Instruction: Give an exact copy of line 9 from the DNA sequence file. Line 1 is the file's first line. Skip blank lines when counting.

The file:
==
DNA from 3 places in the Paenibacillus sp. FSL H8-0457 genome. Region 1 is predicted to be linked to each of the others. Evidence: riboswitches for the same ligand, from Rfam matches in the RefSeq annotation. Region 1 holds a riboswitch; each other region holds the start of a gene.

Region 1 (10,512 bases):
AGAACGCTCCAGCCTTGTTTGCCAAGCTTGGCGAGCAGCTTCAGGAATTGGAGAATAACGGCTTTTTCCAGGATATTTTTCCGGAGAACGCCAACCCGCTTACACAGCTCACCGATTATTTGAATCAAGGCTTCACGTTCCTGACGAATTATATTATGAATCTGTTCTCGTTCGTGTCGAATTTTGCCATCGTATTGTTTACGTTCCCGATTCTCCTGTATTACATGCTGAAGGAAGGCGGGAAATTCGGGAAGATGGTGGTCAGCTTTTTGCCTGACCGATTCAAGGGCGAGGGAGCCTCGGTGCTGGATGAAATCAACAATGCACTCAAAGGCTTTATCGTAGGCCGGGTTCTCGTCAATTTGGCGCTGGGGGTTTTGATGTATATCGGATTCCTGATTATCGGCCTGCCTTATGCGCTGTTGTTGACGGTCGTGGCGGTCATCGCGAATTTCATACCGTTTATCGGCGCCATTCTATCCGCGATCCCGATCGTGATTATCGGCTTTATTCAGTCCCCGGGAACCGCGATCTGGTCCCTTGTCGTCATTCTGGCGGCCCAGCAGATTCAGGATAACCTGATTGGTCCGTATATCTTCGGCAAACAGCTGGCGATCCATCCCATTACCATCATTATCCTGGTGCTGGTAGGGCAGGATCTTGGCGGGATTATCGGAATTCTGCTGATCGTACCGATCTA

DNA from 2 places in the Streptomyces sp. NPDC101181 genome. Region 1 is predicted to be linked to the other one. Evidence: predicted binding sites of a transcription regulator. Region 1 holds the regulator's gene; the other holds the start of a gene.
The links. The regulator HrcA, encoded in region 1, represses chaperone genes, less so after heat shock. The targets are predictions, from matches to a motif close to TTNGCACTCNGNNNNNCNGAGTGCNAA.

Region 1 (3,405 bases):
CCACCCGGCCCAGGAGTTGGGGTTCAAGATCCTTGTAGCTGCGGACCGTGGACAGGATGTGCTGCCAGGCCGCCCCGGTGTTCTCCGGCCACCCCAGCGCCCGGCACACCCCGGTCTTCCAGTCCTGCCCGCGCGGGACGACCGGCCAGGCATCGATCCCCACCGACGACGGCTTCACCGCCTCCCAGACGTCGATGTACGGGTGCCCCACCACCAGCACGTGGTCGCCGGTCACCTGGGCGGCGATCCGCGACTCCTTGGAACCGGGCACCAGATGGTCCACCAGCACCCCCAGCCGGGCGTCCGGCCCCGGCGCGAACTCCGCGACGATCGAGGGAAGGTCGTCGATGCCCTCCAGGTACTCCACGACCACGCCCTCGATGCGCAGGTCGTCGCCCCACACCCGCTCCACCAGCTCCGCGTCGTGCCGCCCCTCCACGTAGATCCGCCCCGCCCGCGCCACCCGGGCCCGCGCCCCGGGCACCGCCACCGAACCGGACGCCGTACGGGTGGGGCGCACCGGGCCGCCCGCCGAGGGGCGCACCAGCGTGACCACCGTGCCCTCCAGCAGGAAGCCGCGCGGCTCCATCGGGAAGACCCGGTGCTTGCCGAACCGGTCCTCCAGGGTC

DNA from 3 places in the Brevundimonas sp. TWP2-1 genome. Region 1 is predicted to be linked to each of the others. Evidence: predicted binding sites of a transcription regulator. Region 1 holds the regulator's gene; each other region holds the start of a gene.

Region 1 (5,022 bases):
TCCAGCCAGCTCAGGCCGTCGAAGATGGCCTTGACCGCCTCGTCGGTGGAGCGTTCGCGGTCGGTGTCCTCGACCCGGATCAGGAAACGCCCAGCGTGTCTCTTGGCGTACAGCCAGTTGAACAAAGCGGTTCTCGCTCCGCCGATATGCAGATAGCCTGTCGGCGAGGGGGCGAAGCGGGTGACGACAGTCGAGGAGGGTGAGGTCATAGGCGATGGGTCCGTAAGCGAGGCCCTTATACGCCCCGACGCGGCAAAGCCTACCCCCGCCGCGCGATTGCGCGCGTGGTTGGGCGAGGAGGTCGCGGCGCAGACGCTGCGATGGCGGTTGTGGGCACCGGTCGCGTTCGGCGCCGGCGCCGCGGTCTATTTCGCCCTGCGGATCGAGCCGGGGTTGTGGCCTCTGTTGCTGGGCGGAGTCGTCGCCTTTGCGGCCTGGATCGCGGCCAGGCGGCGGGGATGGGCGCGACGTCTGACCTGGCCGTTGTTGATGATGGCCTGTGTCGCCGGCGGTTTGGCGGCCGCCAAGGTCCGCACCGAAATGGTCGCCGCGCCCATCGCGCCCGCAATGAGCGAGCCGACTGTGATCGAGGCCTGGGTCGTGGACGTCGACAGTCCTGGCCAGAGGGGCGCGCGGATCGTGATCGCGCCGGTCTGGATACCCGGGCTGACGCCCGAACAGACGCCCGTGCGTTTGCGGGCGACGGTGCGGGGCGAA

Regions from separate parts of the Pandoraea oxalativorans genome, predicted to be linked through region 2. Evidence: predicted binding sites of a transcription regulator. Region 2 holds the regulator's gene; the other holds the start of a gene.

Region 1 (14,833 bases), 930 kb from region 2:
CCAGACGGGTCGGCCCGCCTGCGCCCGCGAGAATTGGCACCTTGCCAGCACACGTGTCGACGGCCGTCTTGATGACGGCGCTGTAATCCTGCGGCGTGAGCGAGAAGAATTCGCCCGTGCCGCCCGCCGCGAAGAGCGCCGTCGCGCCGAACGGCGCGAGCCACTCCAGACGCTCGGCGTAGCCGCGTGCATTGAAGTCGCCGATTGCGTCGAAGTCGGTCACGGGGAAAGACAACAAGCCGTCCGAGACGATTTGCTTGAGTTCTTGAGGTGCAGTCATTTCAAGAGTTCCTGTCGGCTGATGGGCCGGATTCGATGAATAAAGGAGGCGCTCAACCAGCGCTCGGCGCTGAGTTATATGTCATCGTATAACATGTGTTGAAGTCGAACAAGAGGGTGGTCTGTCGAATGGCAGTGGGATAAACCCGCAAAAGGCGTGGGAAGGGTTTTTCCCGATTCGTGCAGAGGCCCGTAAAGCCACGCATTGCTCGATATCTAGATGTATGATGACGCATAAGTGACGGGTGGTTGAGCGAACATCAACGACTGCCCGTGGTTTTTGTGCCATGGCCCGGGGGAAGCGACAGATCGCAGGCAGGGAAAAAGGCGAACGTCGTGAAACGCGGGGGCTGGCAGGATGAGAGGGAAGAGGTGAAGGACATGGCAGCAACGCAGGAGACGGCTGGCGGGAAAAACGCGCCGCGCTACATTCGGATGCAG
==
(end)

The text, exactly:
Region 1 (5,022 bases):